The problem with Jane is the same problem she has had since season 1, when you compare her to Kat and Sutton, she is out of place. Jane is that girl you are so used to seeing in shows like this. One who makes leaps and bounds, despite what she says and does, and even when she falls on her behind it is on a high thread count, memory foam, pillow. Making it so there are few, if any, reasons to invest in her and she slowly morphs into a brat.
Case in point, while Patrick is an ass, her trying to take him down because she is mad she no longer works for Jacqueline was childish. Also, her telling off her boss, even if it wasn’t at a work event, was jaw-dropping. And despite who Patrick is, there remained the question of who Jane thought she was to talk to someone that way to their face, never mind, when the e-mails came out, be like, “Yeah, I said it – and what?!”
Making her relationship with Ryan, and being Alex’s roommate, one of the few positive things this season. If only due to Alex challenging her, and picking with her a bit, and Ryan showing there is some form of maturity when it comes to Jane. At least when she is getting what she wants anyway.
Tia – 76
The thing about Tia is that she is in a weird position due to the Kat x Adena thing. She is almost a rebound, but when you take note Tia wasn’t out, and Kat gave her the courage to explore being with a woman, that complicates things. Also, Tia is sweet, mature like the rest, and has the kind of story you want to dive into. However, as much as you have to appreciate Kat making Black friends, outside of work, there remains the question of how and if Tia will be integrated in the next season? Much less, with the campaign over, what is next for her to do to make it so she isn’t just a puppy following Kat around?
Overall: Positive (Watch This)
The beauty of The Bold Type is that it isn’t a purely progressive, women will conquer all no matter what show. As seen by Jacqueline likely being fired, and Kat not winning her election, essentially losing to two men, character don’t just steamroll anyone and everyone because they want something. Instead, as shown by Sutton, you have to work hard and not just gain experience but grow as a person. Which may skip Jane’s character a lot, but they have to have that one girl don’t they?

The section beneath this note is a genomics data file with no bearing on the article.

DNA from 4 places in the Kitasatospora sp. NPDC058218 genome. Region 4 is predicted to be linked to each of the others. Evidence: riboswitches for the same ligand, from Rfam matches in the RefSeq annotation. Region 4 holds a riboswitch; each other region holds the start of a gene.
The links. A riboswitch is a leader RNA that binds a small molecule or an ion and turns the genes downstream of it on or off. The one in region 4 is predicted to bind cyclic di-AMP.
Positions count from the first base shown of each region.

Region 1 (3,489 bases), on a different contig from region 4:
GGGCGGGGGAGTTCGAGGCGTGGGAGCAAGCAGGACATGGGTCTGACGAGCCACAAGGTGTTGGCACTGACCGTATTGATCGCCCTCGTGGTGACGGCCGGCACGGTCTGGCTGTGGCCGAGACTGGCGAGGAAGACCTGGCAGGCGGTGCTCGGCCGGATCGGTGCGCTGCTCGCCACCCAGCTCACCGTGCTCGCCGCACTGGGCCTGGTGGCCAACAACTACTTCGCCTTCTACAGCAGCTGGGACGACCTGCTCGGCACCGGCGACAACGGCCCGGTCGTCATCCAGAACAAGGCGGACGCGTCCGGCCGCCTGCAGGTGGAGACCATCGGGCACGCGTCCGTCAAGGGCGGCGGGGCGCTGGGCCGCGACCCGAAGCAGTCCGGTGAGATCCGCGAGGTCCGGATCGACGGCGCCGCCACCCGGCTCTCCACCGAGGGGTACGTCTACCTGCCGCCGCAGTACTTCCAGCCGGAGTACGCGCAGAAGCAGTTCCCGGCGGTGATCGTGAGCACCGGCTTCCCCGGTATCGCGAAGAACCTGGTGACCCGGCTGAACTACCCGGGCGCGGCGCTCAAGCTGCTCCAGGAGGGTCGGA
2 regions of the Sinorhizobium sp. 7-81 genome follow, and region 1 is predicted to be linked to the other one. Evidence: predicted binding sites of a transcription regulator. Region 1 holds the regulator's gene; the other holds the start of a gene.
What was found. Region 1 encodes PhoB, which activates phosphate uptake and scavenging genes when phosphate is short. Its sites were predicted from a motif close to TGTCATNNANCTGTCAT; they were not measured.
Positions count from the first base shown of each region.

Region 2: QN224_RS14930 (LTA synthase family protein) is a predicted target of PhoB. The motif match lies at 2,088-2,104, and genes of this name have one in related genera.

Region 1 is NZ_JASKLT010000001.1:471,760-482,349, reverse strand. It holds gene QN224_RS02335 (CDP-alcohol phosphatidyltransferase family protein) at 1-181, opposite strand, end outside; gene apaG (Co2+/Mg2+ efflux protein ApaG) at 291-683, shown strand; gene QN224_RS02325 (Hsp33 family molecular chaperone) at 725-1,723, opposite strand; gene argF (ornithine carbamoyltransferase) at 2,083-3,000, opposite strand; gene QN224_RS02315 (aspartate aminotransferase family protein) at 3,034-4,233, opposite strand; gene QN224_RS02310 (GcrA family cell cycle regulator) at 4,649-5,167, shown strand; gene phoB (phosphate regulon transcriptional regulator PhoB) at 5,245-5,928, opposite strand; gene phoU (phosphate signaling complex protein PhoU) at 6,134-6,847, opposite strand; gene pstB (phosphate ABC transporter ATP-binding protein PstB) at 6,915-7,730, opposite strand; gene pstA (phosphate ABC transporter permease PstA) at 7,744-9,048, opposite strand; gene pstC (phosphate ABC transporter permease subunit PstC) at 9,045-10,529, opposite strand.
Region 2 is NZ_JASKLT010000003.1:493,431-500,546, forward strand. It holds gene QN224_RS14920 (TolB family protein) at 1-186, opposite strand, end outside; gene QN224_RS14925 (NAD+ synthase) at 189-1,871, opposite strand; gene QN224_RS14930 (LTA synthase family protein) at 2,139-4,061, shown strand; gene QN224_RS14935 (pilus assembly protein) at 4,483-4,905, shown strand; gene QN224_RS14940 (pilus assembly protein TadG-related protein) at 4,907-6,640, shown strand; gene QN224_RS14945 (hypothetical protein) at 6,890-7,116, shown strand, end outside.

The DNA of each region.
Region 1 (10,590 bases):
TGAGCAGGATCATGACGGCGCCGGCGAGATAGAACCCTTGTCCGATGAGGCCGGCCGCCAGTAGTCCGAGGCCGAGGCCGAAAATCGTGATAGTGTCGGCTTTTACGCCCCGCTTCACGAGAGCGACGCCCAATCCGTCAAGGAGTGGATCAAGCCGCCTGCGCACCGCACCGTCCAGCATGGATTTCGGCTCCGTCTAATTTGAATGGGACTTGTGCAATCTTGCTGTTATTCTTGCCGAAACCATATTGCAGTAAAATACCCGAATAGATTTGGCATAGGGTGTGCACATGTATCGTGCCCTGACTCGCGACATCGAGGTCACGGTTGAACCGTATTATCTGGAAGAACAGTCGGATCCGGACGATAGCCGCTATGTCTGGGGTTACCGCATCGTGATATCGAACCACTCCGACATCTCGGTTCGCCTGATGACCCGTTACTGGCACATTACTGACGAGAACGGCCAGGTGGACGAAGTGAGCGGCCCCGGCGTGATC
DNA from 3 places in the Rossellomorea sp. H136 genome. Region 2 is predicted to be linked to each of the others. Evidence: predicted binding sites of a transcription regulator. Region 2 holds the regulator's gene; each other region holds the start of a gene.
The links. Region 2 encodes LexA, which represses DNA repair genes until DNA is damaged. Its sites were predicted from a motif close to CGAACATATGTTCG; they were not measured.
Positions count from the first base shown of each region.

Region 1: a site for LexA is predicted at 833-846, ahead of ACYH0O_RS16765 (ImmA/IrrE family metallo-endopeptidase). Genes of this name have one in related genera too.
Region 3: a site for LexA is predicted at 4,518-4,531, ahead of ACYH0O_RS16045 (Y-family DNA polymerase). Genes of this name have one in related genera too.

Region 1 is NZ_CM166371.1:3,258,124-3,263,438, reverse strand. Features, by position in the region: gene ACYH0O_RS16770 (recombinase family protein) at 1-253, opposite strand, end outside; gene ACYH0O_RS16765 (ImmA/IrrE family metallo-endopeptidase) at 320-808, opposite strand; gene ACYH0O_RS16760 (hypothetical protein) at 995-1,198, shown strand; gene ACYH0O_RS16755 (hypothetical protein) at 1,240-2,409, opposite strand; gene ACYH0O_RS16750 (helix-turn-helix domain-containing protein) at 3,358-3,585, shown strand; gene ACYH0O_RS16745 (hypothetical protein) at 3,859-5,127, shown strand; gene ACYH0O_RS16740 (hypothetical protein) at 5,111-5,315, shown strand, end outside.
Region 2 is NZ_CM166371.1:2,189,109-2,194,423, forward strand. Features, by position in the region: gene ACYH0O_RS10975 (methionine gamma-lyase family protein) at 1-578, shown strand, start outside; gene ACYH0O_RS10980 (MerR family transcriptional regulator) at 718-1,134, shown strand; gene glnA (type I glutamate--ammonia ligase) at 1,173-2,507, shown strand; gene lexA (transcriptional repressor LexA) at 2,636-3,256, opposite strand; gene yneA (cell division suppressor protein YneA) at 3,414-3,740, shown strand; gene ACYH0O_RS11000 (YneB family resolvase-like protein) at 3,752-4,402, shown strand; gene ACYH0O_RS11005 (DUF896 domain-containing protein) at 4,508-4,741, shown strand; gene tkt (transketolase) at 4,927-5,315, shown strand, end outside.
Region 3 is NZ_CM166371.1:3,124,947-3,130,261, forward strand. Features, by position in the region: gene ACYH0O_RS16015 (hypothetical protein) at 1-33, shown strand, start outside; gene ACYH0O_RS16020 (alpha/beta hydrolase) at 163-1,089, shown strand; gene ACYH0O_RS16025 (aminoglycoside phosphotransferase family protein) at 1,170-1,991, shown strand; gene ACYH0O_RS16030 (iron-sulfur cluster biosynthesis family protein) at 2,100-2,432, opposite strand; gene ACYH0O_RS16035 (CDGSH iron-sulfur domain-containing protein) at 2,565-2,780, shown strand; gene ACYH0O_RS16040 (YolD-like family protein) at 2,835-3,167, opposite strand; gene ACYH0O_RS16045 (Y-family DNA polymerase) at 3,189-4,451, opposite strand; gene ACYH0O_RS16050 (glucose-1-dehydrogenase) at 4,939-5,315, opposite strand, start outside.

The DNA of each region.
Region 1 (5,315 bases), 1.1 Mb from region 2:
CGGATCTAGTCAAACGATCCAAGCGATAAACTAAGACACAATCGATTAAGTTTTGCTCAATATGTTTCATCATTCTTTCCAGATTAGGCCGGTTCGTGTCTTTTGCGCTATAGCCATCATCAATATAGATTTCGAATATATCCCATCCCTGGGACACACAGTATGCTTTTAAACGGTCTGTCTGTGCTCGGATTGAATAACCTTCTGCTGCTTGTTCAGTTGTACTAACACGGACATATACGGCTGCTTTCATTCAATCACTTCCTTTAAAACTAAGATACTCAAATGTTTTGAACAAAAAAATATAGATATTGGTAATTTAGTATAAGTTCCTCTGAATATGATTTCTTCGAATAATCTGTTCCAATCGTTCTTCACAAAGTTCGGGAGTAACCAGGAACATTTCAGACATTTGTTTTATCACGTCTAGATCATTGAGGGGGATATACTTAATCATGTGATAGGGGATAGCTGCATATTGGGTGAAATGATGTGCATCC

But, outside of Jane, how the show handles #MeToo & #TimesUp situations, as well as the oddly crafted Patrick, season 3 was awesome. I will say though, even with this being rated positive, it is by the skin of this show’s teeth. For I do think we’re coming to that point where the end game should be talked about for I don’t know if this show can do more than 2 more seasons. Even when you consider the shakeup of the print magazine possibly being no more.
Has Another Season Been Confirmed?
Thoughts On Another Season
My issue, hinted at above, is that the show needs to be equal in personal growth and professional growth to work. As of now, relationship-wise, these girls are acing it. Yes, Kat is single, but dammit we need to see more single young women on TV. Especially ones who aren’t moping about it or going through a ho phase. Then, in terms of their professional lives, Kat has sort of hit a glass ceiling and Jane? Well, while this Pamela Dolan story may lead her to doing panels and things of that nature again, she remains the most immature character. One who isn’t going to change, she is who she is, and in that we see a problem. Mostly due to Jane being treated as a central, if not the lead character. So it is almost like Sutton and Kat can only go so far if Jane hasn’t reached that point yet.
Leaving the need to question, what can this show do for another, if not two, more seasons? It is already struggling with workplace topics like #MeToo and #TimesUp. So, outside of Kat looking for a promotion, Oliver maybe trying to be a co-director, so he can delegate more stuff to Sutton, but make a decent salary, what’s next? What can be done? Since they can’t leave Scarlett, yet Scarlett is a ball and chain to this show.